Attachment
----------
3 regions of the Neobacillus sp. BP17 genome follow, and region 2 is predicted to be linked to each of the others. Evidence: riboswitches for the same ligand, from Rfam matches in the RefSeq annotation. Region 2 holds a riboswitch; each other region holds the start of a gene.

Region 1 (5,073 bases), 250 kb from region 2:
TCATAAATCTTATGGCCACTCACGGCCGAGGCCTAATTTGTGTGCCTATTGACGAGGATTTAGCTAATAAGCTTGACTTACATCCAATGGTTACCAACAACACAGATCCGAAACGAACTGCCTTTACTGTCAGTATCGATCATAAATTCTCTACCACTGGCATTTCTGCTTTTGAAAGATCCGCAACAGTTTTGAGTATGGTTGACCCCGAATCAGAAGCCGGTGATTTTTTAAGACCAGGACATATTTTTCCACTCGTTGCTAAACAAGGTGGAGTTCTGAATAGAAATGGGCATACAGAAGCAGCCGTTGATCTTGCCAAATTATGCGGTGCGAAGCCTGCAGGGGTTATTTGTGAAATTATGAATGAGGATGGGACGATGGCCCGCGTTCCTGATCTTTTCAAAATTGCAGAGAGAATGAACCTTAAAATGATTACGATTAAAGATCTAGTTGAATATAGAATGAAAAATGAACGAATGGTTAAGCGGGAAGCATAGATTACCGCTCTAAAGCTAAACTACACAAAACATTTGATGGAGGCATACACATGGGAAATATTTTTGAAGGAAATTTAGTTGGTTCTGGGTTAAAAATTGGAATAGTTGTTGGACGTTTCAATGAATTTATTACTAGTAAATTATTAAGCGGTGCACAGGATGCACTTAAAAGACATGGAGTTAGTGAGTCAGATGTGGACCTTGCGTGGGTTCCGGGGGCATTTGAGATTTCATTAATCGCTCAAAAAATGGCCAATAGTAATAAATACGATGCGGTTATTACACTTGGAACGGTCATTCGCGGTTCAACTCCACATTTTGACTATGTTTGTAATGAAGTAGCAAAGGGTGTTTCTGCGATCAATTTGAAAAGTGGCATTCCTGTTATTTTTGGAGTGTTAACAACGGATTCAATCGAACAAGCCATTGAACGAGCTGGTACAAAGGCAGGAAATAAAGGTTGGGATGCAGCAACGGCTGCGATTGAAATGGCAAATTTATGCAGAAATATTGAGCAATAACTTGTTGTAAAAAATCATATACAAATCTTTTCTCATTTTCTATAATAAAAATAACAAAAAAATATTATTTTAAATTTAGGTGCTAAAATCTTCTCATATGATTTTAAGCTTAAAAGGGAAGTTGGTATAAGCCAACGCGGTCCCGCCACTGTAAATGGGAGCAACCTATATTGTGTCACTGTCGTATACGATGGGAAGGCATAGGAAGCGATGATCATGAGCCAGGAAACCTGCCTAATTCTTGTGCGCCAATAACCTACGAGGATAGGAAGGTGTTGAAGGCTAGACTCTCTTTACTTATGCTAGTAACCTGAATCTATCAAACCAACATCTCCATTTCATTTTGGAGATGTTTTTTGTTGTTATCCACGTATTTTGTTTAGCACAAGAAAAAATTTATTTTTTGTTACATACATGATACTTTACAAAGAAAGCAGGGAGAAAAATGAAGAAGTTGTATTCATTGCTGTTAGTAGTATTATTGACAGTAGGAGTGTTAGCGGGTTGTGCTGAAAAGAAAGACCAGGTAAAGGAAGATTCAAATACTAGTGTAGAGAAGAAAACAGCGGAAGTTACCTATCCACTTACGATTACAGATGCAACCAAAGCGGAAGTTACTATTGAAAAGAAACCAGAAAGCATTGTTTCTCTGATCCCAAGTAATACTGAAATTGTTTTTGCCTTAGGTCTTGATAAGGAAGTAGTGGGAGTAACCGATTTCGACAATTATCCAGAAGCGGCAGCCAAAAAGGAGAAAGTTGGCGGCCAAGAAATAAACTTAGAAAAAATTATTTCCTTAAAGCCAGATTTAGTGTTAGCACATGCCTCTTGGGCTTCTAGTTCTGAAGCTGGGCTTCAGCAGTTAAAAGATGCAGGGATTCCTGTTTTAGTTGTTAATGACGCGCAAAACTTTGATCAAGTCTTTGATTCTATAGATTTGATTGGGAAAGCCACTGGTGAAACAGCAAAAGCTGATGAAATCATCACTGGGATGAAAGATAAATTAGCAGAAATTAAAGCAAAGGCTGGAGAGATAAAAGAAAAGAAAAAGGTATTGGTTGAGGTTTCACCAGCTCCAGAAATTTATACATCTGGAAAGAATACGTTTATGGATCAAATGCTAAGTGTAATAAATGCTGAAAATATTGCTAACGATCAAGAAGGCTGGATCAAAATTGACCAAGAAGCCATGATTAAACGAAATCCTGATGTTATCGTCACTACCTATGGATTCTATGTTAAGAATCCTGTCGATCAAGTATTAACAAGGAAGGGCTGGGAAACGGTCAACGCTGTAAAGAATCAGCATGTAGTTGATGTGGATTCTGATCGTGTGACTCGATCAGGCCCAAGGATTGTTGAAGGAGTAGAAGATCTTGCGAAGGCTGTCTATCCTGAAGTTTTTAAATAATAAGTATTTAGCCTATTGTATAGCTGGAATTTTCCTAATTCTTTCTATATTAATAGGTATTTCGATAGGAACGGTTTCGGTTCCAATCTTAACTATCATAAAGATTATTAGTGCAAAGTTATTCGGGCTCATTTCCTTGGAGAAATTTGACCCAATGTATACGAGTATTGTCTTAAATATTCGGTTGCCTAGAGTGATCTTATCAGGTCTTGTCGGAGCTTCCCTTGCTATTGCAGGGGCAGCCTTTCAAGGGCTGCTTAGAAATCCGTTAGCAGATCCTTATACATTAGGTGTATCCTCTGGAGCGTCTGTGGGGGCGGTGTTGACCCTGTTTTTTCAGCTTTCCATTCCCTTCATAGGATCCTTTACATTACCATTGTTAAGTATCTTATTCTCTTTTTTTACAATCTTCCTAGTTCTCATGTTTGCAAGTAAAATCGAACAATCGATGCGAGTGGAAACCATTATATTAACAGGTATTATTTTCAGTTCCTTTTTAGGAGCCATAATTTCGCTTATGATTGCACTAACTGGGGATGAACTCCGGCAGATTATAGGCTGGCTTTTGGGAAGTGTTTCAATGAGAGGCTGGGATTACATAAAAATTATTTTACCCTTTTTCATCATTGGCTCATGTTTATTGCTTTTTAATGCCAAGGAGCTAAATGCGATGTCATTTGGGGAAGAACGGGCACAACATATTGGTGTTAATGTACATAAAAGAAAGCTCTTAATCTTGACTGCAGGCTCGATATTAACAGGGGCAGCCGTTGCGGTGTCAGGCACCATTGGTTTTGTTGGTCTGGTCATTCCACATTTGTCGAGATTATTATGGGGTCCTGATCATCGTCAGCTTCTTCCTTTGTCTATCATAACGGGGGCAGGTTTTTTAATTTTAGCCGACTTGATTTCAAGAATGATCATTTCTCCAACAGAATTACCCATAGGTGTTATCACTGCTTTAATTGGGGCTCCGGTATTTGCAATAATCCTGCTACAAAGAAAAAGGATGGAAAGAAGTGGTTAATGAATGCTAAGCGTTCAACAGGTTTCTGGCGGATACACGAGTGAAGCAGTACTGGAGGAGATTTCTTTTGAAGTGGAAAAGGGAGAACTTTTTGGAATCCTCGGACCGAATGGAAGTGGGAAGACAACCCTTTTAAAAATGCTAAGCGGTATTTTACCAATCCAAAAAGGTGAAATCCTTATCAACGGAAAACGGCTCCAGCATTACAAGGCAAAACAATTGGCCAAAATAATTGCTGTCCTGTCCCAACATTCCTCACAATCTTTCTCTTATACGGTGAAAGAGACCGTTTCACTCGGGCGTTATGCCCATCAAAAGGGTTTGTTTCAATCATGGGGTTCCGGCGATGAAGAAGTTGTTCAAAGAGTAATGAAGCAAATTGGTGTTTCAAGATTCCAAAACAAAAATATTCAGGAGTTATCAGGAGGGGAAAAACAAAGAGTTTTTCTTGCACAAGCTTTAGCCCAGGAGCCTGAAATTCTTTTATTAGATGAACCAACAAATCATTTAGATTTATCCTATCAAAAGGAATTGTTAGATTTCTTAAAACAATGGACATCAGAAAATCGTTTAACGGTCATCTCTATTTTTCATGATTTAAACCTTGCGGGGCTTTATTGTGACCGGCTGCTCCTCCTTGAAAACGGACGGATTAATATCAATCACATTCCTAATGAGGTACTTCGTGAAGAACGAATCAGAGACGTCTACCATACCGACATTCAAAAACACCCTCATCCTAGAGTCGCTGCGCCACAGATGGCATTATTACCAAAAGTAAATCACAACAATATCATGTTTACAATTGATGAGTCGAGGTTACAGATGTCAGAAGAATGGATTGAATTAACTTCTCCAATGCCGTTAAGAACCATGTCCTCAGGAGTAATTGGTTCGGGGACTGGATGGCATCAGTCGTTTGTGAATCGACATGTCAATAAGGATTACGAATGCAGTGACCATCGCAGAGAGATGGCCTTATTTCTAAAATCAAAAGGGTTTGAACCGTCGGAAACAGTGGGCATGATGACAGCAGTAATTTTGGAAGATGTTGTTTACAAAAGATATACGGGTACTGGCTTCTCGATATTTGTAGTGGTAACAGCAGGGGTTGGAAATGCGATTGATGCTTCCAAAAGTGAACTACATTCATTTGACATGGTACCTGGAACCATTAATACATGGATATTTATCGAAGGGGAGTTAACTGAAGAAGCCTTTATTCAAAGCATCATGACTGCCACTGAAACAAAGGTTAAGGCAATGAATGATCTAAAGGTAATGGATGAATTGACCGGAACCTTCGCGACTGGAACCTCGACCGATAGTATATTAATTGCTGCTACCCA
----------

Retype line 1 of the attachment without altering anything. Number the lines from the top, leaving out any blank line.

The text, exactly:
3 regions of the Neobacillus sp. BP17 genome follow, and region 2 is predicted to be linked to each of the others. Evidence: riboswitches for the same ligand, from Rfam matches in the RefSeq annotation. Region 2 holds a riboswitch; each other region holds the start of a gene.